The journey to Karasuri was one of the best adventure rides that I have had. I would have thought that it would be dangerous for the elderly, but we had elderly gentlemen in our group who were all the more eager and enthusiastic because they were nature photographers, and they had already visualized what they might see as the daylight broke through the darkness. We were rewarded for all the troubles that we undertook. We saw paradise on Earth.
The terrain to Karasuri was one of the finest in terms of adventure. The mountain jeep is the best vehicle of transport for the entire two-and-a-half hour vertical climb. The path was strewn with boulders. The ride could bring out the stomach content. Though it was a tough ride, the glimpse of the picturesque view made us forget about the bumpy ride ahead. Since the forest department didn’t lay proper tar on the road, the place has not yet become prey to tourism. The road or the path was not more than 9 feet in width, just right for a vehicle to pass. If there was an approaching vehicle in the opposite direction then it became nightmarish. The place was not exploited and it didn’t appear that it was unexplored either. We saw the spice plantations here too, in this tough terrain and altitude, which were privately owned and managed estates and a resort.
mist-covered mountain ranges. We saw a breathtaking view down below us–a
group of 30 Great Pied Horbills just took off. This is a fairly big
bird about 160 cms. The sight was a mesmerizing one. This bird is
characterized as “threatened” by the IUCN as more of its habitat has
Tribal People at Work
We visited a leading tea factory and saw the processing of the tea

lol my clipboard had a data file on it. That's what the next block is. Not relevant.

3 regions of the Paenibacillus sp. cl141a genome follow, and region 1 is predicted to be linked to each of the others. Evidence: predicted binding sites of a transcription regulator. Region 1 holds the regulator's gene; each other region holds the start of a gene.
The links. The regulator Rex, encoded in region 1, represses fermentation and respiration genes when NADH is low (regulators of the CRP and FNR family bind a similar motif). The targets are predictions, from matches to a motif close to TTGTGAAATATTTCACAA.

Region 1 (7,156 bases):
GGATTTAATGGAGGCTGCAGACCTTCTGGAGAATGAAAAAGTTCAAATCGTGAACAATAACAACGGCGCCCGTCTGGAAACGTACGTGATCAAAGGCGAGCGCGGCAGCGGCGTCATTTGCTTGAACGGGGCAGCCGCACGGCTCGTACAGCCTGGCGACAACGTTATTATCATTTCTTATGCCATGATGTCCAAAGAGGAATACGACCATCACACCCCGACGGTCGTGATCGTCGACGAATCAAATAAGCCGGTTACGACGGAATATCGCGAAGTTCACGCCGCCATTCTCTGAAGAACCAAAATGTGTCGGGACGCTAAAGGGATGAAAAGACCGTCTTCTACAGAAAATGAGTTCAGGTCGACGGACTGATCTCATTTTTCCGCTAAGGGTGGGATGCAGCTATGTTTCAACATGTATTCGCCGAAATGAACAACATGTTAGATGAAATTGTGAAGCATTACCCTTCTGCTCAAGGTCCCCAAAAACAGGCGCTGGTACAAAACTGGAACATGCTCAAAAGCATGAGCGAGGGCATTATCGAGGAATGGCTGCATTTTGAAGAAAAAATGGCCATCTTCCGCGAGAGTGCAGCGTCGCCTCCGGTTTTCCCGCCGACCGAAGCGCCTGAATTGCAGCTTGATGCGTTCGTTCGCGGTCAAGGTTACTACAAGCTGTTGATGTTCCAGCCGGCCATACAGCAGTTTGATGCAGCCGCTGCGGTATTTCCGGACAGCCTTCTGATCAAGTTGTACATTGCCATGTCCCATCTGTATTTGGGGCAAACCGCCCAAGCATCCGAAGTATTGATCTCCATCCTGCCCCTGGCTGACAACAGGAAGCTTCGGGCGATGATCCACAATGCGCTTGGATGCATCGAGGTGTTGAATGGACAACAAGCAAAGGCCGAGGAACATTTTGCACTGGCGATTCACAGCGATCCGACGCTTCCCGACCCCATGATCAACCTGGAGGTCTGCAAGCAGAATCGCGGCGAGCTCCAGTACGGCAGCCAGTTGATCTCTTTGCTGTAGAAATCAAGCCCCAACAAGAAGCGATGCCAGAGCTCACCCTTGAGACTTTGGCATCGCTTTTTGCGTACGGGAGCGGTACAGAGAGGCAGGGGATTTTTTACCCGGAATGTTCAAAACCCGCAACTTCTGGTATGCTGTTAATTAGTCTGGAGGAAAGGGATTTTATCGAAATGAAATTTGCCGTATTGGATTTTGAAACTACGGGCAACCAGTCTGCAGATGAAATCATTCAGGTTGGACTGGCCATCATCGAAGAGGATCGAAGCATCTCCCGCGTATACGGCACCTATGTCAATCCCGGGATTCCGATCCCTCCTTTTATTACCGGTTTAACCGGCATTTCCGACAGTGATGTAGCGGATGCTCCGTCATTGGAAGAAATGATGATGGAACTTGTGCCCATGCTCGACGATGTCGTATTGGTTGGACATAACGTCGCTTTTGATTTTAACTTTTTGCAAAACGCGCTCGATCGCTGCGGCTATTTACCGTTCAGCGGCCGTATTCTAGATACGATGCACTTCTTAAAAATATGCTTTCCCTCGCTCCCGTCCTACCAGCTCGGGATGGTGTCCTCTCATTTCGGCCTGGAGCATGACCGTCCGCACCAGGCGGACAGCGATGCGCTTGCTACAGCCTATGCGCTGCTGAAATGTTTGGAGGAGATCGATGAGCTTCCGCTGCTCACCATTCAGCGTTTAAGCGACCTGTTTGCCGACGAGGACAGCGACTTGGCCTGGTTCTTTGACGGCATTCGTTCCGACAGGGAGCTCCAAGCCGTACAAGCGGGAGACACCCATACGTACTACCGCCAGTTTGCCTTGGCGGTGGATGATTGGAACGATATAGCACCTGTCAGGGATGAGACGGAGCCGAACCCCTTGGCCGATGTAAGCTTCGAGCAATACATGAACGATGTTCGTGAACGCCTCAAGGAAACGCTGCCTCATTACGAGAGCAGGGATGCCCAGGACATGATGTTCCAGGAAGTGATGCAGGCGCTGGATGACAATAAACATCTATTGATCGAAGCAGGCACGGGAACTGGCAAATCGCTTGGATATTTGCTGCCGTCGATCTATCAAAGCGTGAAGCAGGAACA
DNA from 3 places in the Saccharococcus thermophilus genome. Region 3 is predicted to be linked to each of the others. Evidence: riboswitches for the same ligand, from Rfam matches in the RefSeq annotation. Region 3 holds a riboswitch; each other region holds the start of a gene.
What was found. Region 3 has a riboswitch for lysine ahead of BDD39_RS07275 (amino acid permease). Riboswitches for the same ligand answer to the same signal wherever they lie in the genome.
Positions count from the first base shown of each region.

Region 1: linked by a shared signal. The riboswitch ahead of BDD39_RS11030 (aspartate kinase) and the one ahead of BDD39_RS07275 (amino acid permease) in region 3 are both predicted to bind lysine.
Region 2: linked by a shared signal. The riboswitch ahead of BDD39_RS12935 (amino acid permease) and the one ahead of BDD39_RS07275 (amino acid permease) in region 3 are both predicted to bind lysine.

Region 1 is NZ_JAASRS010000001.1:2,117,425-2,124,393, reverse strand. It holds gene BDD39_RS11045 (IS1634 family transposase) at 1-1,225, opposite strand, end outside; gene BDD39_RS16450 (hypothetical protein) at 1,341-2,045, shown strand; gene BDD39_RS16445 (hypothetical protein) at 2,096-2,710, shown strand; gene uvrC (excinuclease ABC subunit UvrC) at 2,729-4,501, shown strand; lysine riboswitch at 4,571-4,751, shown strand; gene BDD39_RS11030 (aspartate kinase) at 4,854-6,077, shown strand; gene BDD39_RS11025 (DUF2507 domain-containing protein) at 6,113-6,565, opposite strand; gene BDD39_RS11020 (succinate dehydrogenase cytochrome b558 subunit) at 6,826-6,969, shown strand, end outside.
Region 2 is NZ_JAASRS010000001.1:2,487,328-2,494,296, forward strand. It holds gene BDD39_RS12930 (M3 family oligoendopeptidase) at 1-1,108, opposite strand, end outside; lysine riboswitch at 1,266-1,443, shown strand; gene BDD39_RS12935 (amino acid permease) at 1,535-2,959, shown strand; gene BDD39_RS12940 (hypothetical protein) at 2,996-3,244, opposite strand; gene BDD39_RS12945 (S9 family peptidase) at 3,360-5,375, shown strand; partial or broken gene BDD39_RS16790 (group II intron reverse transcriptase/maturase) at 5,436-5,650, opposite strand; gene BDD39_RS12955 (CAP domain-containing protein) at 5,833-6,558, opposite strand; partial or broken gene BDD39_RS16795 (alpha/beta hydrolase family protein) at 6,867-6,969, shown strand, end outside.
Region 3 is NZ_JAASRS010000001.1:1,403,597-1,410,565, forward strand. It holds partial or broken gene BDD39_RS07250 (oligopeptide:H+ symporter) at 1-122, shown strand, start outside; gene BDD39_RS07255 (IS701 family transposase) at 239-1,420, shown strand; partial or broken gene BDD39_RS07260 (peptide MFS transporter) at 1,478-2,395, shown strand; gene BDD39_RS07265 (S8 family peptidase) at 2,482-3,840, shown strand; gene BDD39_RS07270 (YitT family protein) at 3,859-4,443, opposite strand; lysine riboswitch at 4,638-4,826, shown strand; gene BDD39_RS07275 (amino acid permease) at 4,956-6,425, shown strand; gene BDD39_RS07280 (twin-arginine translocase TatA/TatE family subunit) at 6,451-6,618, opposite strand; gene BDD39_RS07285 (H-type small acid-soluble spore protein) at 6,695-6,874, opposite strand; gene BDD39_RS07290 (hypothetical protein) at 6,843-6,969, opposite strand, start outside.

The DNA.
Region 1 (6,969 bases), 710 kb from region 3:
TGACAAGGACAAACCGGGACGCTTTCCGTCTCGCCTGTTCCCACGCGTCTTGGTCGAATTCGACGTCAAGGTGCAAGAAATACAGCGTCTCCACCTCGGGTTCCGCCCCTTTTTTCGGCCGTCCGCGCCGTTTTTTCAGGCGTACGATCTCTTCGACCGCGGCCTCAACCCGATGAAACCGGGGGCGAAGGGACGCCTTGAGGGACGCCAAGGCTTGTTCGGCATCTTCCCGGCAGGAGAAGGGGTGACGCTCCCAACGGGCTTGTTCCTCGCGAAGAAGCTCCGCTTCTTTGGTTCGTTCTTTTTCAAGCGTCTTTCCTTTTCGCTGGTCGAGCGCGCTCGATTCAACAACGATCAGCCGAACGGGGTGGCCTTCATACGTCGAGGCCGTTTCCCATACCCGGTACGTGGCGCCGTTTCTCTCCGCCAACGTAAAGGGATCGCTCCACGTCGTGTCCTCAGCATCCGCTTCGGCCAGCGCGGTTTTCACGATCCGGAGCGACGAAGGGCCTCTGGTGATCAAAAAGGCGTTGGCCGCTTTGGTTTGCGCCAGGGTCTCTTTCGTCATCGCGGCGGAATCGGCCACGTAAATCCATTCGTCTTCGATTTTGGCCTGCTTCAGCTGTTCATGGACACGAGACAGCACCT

leaves to its final form of dust. The best grade gets exported to
western nations. Since Nellyamapthy is least exploited in terms of
nature, we were able to witness the blend of the urban co-existence with
nature and natural environment. What fascinated me were the tea
estates, and how corporate responsibility rested in maintaining a
balance in this fragile eco-system. Strict government laws ensured that
virgin forest was not destroyed in the name of development. Reclaimed
forest land, which was given on long lease for agriculture, was a
welcoming sign for revitalization of the place.
The people who worked in the teas estates were predominantly the tribal
people. They retained their identity, their culture, and their way of
living, but mixed comfortably with the society and this changed
environment. Women took up the less strenuous job of cutting the tender
tea leaves; earlier the tea leaves were hand plucked and only the tender
leaves were used. The quality and aroma of the tea are determined by
the tenderness of the leaves that are either plucked or cut. However, I
only witnessed the leaves being cut, rather than handpicked.
The workers at the estate were given a place to stay; a place where you
and I would pay hefty amounts year after year in the name of resort,
wilderness, getaway, and holiday. I envied these people as they were
getting the best. They lived in huts made of mud and clay with thatched
roofing in the wilderness. They told stories of wildlife encounters with
creatures such as leopards, Indian sloth bear, and the Indian Bison. I
learned about co-existence between different groups of people, namely
the tribal and the urban man, and last, but not the least, the different
species of wildlife.Our group was fortunate to trek these shoals, which
were amidst the urban setting. A memorable conjure!!